What Training Did I Go Through Before I Became an Entrepreneur

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Many of my clients and would-be clients have asked what training did I go through prior to becoming an entrepreneur.

Here’s a quick rundown of what’s at the top of my head. This is not everything, though.

  • Grade 1 – banana cue/camote cue vendor
  • Grade 2 – pastillas, yema, bayabas, makopa, candy vendor
  • Grade 3: what I did in Grade 2 + selling the pentel pens of my father who is a tinsmith welder (without his knowledge that I was selling his pentel pens, hehe)
  • Grade 4 – 1st-year college – street food vendor + cigarette vendor in a cockpit arena
  • 1st-4th year college – focused on academics and competitions (academic competitions and extracurricular competitions such as dance and band competitions).
  • 6 years in the corporate world as an educator, systems analyst, applications developer, writer, and computer security engineer.

Trivia 1: I graduated as a computer scientist without my own computer; not even a scientific calculator. I was often having lunch in a comfort room with my pandesal.

Sometimes, I had to walk for 2 kilometers just to buy a pack of burger buns.

I aced the Probabilities and Statistics class without a scientific calculator.

I aced the graduating class of computer scientists without a computer.

Trivia 2: I was already a lead computer and internet security engineer but I still didn’t have a laptop; not even a smartphone with a decent camera.

During outdoor strategic meetings and business planning, I was the only one writing down in a paper notebook. I bought my first laptop in 2011. I wished I could bring my desktop computer that

I bought my first laptop in 2011. I wished I could bring my desktop computer that hung each time I played Minesweeper. I was promoted four times in one year.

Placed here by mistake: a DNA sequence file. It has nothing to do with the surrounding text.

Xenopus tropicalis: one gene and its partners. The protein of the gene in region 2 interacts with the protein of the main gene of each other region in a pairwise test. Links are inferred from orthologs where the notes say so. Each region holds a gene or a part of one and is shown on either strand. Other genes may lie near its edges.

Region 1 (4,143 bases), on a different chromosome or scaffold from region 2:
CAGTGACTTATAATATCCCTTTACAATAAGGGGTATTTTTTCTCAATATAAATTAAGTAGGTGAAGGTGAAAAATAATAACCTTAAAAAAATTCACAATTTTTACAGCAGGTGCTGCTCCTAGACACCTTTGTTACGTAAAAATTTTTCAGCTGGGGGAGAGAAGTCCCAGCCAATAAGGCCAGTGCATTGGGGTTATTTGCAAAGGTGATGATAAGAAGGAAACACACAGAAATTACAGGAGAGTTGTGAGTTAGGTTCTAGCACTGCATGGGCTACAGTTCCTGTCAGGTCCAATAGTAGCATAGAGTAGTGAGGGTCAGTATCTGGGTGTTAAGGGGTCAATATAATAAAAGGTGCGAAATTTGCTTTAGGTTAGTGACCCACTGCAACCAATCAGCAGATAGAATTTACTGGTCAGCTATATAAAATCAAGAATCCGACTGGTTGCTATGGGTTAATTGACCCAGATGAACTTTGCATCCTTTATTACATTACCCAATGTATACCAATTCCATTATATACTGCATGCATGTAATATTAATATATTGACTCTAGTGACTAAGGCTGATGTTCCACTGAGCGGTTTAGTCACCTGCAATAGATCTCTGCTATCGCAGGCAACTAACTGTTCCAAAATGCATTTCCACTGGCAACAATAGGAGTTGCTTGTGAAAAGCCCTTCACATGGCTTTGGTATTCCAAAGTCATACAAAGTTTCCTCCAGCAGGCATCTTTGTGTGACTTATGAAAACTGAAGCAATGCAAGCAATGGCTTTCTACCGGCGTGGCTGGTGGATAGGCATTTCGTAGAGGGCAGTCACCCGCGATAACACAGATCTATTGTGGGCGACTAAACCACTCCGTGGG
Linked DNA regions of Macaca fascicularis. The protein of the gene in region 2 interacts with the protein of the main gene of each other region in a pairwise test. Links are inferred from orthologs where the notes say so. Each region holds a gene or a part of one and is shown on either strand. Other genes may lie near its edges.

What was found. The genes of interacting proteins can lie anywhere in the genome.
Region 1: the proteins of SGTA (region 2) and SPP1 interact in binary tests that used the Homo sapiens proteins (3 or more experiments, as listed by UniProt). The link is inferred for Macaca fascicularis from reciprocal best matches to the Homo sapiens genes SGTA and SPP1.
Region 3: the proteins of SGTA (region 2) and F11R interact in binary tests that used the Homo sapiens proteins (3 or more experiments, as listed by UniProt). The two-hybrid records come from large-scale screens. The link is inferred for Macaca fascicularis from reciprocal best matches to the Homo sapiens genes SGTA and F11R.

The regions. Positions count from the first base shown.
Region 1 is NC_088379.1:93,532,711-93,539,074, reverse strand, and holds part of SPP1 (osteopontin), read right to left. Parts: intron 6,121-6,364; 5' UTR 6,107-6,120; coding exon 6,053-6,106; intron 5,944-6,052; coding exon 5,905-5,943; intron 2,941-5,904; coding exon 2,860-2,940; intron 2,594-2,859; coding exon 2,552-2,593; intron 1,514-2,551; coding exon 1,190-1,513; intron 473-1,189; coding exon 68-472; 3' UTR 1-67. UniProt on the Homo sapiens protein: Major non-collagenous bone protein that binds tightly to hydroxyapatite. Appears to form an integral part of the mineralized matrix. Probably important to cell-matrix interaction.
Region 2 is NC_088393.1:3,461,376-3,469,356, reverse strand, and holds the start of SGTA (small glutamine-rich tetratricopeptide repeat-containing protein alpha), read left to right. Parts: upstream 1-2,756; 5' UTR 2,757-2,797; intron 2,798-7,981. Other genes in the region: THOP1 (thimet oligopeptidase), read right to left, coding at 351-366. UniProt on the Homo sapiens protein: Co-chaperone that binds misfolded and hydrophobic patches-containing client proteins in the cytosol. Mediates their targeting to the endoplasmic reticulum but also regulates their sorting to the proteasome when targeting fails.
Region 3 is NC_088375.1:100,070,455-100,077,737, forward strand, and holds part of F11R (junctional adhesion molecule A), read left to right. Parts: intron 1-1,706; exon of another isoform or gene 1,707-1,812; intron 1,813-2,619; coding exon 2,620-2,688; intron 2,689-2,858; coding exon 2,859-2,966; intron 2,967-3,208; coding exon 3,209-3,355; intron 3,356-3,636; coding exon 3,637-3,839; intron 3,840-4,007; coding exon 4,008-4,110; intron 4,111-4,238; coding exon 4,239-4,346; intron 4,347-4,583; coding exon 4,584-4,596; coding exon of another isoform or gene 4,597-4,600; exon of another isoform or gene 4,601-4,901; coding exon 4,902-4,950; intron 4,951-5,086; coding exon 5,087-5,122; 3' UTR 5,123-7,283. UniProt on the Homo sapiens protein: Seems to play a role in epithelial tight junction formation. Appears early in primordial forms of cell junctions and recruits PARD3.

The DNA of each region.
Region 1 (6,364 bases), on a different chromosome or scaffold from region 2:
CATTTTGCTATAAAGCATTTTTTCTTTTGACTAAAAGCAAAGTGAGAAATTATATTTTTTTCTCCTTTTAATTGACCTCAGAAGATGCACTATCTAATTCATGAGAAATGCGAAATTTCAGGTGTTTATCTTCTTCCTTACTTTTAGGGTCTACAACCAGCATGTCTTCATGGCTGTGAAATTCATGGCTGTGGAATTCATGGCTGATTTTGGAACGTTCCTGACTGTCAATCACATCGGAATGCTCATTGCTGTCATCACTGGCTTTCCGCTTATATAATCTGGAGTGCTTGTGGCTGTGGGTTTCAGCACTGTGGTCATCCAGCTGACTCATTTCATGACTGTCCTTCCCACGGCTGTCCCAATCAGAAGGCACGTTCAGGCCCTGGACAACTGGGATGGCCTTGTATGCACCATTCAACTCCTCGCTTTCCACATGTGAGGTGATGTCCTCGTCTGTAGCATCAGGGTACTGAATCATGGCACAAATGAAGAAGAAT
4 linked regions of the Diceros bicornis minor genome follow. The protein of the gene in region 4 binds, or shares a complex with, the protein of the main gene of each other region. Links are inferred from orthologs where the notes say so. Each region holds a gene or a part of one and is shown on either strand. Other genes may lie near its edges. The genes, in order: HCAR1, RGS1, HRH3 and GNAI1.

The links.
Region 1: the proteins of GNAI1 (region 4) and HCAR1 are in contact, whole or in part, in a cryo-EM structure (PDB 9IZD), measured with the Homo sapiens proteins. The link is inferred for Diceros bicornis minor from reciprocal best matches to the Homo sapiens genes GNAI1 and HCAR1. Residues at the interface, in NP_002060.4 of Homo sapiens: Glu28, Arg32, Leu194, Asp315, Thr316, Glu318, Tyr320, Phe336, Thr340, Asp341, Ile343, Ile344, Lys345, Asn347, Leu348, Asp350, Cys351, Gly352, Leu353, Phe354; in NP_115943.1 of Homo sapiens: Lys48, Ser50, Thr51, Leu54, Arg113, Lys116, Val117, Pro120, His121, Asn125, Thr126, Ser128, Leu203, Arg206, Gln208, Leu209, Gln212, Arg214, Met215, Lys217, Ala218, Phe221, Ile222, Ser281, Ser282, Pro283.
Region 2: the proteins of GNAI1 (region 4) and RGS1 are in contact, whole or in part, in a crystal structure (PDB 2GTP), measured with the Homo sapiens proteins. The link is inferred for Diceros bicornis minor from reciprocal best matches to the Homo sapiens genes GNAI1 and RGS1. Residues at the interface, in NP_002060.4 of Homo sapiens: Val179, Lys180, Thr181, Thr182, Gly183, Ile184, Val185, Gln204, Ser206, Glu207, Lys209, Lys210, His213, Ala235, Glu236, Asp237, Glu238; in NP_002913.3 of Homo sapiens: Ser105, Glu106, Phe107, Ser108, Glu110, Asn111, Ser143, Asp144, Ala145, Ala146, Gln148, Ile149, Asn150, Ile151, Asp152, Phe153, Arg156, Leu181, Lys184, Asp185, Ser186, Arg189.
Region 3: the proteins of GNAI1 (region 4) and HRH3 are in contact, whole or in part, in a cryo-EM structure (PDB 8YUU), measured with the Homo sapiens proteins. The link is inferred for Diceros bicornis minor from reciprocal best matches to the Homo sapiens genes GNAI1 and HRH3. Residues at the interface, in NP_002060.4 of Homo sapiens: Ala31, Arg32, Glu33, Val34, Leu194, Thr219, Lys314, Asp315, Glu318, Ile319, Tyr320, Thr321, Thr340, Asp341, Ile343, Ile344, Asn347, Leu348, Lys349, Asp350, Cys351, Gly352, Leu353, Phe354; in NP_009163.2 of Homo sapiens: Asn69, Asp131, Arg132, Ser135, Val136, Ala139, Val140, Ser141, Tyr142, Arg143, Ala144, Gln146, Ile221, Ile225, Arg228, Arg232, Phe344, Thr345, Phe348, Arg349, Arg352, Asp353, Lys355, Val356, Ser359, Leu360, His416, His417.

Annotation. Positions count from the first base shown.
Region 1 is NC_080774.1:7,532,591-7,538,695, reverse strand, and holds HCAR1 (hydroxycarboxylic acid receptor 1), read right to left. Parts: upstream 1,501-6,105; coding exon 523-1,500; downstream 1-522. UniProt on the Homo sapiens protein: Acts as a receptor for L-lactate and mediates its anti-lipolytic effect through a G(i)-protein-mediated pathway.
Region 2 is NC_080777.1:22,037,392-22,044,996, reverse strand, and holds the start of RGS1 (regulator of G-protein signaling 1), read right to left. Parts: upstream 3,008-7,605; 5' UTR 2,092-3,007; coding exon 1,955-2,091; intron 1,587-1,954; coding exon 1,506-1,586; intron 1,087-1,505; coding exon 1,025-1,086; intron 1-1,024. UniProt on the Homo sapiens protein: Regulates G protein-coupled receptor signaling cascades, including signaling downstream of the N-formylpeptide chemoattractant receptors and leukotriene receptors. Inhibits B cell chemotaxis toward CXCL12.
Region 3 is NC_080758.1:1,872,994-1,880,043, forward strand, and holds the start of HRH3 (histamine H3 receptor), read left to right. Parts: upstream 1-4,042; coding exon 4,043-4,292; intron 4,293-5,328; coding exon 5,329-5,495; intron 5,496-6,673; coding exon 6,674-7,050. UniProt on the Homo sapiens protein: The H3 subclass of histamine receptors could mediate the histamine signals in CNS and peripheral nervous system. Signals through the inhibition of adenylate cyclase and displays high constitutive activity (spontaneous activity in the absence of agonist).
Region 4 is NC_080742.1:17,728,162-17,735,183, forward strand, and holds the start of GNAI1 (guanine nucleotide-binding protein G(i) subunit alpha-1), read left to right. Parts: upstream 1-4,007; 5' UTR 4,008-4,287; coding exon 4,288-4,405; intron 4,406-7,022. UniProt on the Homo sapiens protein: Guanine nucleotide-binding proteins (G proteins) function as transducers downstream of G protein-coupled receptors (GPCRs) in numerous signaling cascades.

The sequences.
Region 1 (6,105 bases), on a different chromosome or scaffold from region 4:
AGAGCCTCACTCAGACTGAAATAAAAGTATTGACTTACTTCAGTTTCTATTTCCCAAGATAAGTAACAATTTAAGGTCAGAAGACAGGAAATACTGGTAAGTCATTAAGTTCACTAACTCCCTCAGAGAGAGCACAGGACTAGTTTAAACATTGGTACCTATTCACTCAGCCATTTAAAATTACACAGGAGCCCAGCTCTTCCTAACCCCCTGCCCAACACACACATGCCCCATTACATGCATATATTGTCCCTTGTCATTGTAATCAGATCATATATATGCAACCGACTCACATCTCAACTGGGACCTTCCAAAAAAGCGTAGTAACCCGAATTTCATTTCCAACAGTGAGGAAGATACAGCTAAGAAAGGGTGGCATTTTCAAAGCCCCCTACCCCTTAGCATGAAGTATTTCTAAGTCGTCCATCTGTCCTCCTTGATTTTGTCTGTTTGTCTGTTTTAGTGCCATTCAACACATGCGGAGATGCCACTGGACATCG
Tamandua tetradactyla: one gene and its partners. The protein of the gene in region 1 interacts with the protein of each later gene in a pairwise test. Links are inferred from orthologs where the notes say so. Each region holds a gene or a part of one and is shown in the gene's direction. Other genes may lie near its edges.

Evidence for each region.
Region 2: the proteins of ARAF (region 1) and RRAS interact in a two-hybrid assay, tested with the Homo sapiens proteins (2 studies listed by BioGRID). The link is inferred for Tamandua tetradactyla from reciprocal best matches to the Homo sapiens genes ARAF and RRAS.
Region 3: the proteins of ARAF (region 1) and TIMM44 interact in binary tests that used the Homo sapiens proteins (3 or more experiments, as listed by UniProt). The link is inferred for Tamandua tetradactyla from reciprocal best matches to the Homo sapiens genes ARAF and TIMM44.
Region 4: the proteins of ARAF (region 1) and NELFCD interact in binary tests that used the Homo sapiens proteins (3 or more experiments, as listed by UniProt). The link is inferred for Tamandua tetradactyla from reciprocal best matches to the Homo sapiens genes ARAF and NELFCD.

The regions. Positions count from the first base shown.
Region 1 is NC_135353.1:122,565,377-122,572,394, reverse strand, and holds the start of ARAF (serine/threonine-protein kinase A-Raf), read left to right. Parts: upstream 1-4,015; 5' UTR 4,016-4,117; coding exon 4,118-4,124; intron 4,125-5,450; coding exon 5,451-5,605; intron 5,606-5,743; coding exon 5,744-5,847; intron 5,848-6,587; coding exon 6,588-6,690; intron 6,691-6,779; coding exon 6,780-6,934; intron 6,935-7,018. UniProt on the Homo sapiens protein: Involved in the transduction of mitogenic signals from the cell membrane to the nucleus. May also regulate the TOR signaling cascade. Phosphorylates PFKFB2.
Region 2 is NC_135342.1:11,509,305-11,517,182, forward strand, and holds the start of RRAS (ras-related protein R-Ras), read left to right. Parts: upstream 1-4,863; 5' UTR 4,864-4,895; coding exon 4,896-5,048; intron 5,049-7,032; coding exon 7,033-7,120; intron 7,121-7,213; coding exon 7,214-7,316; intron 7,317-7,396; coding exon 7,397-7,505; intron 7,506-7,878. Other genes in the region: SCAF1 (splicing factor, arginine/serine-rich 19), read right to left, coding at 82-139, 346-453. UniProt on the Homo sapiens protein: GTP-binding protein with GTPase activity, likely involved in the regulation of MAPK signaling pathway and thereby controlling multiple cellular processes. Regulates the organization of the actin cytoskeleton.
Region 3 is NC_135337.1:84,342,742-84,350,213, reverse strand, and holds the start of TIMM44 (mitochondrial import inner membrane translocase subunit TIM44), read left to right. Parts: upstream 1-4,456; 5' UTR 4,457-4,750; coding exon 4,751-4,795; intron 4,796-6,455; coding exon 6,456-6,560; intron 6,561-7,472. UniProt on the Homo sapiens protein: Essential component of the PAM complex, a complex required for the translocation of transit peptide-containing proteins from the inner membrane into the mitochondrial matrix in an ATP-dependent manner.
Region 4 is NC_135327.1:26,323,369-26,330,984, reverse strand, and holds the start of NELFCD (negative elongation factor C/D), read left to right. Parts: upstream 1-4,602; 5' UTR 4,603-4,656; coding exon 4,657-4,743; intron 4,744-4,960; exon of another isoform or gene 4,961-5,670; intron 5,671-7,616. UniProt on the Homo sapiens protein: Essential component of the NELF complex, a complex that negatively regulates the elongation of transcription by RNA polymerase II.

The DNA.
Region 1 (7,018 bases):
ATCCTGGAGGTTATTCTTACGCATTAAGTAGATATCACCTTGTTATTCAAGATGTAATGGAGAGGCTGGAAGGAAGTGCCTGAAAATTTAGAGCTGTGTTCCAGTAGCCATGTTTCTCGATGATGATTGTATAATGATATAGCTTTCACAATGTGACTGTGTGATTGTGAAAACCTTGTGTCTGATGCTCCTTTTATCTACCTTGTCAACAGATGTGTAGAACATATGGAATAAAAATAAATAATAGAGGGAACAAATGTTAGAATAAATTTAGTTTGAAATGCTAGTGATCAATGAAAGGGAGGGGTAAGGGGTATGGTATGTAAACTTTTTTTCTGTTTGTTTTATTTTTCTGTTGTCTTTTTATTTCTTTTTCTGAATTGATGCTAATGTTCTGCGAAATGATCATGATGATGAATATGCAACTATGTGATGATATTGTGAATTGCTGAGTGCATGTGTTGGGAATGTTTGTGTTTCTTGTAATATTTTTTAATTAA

How did I manage to do my programming assignments without a computer at home? I had to be in school at 7AM and stay there until around 10PM so I could ask a favor to my Academic Head if I could use one of the computers in his office when none of his staff was using it.

If someone’s using that computer, I had to ask him a favor to tell the computer lab facilitator to allow me to use one of the computers. When worst comes to worse, I had no choice but to write my computer program in a yellow paper and compile it in my imagination.

I didn’t have “immediate resources”, but I have always been carrying my “resourcefulness.”

Why am I sharing these experiences in vivid details? I said these things not because I want to exercise my bragging rights but because I want to tell you that resourcefulness is the solution to the lack of resource.

I’d like to tell you that I attended the School of Hard Knocks and went out with flying colors NOT because of my own strength.

If it was only me, I could have thrown the towel in the ring in the first round. My parents, siblings, relatives, and kind-hearted people supported me.

Do not give up. Giving up is not mandatory. When you feel like giving up, remember the promise of Christ. Jesus is on the throne. If He says so, He says so. Here’s what He tells us:

Jeremiah 29:11 – For I know the plans I have for you,” declares the LORD, “plans to prosper you and not to harm you, plans to give you hope and a future.

My friend, have you seen an inventor who creates purposeless inventions?

In the same way, you are made for something more. Don’t give up.

Jaycee De Guzman

Jaycee De Guzman

I have helped thousands of Filipinos trade independently and invest profitably through the Equilyst Analytics, Inc. I have also helped hundreds of SMEs and Fortune 500 companies build and boost their online presence through iPresence Digital Marketing, Inc. Read my About Me page.
Jaycee De Guzman

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